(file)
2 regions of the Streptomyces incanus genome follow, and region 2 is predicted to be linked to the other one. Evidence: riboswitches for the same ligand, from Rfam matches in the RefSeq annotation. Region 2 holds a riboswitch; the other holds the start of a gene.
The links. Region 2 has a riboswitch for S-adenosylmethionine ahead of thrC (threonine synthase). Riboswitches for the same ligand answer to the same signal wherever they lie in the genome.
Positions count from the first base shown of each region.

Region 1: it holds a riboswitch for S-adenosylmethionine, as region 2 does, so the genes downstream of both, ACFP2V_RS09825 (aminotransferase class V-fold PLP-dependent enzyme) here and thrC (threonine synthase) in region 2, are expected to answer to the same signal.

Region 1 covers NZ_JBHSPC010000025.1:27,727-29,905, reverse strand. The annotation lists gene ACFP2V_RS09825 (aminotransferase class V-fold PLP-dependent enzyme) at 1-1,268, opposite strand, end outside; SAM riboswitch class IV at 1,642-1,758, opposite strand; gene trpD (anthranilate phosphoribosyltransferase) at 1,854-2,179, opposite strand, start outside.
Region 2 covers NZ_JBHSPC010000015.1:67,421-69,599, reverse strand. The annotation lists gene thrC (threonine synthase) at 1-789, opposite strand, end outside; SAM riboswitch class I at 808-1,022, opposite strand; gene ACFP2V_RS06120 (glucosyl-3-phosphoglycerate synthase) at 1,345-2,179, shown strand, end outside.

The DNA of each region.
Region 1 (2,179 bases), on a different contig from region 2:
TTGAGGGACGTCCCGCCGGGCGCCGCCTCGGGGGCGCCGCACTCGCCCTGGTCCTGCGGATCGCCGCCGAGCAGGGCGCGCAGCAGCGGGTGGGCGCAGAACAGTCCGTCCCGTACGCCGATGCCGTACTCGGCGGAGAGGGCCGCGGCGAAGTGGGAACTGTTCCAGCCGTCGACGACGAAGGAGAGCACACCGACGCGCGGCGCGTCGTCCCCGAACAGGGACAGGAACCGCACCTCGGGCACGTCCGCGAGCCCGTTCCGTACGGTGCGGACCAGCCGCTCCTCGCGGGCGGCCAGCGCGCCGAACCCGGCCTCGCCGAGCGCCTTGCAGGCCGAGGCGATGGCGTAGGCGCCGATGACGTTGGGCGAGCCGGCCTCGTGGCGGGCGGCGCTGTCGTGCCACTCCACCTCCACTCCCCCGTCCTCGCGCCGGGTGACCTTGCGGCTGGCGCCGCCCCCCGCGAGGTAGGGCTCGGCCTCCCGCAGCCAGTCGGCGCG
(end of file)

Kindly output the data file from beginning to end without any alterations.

2 regions of the Streptomyces incanus genome follow, and region 2 is predicted to be linked to the other one. Evidence: riboswitches for the same ligand, from Rfam matches in the RefSeq annotation. Region 2 holds a riboswitch; the other holds the start of a gene.
The links. Region 2 has a riboswitch for S-adenosylmethionine ahead of thrC (threonine synthase). Riboswitches for the same ligand answer to the same signal wherever they lie in the genome.
Positions count from the first base shown of each region.

Region 1: it holds a riboswitch for S-adenosylmethionine, as region 2 does, so the genes downstream of both, ACFP2V_RS09825 (aminotransferase class V-fold PLP-dependent enzyme) here and thrC (threonine synthase) in region 2, are expected to answer to the same signal.

Region 1 covers NZ_JBHSPC010000025.1:27,727-29,905, reverse strand. The annotation lists gene ACFP2V_RS09825 (aminotransferase class V-fold PLP-dependent enzyme) at 1-1,268, opposite strand, end outside; SAM riboswitch class IV at 1,642-1,758, opposite strand; gene trpD (anthranilate phosphoribosyltransferase) at 1,854-2,179, opposite strand, start outside.
Region 2 covers NZ_JBHSPC010000015.1:67,421-69,599, reverse strand. The annotation lists gene thrC (threonine synthase) at 1-789, opposite strand, end outside; SAM riboswitch class I at 808-1,022, opposite strand; gene ACFP2V_RS06120 (glucosyl-3-phosphoglycerate synthase) at 1,345-2,179, shown strand, end outside.

The DNA of each region.
Region 1 (2,179 bases), on a different contig from region 2:
TTGAGGGACGTCCCGCCGGGCGCCGCCTCGGGGGCGCCGCACTCGCCCTGGTCCTGCGGATCGCCGCCGAGCAGGGCGCGCAGCAGCGGGTGGGCGCAGAACAGTCCGTCCCGTACGCCGATGCCGTACTCGGCGGAGAGGGCCGCGGCGAAGTGGGAACTGTTCCAGCCGTCGACGACGAAGGAGAGCACACCGACGCGCGGCGCGTCGTCCCCGAACAGGGACAGGAACCGCACCTCGGGCACGTCCGCGAGCCCGTTCCGTACGGTGCGGACCAGCCGCTCCTCGCGGGCGGCCAGCGCGCCGAACCCGGCCTCGCCGAGCGCCTTGCAGGCCGAGGCGATGGCGTAGGCGCCGATGACGTTGGGCGAGCCGGCCTCGTGGCGGGCGGCGCTGTCGTGCCACTCCACCTCCACTCCCCCGTCCTCGCGCCGGGTGACCTTGCGGCTGGCGCCGCCCCCCGCGAGGTAGGGCTCGGCCTCCCGCAGCCAGTCGGCGCG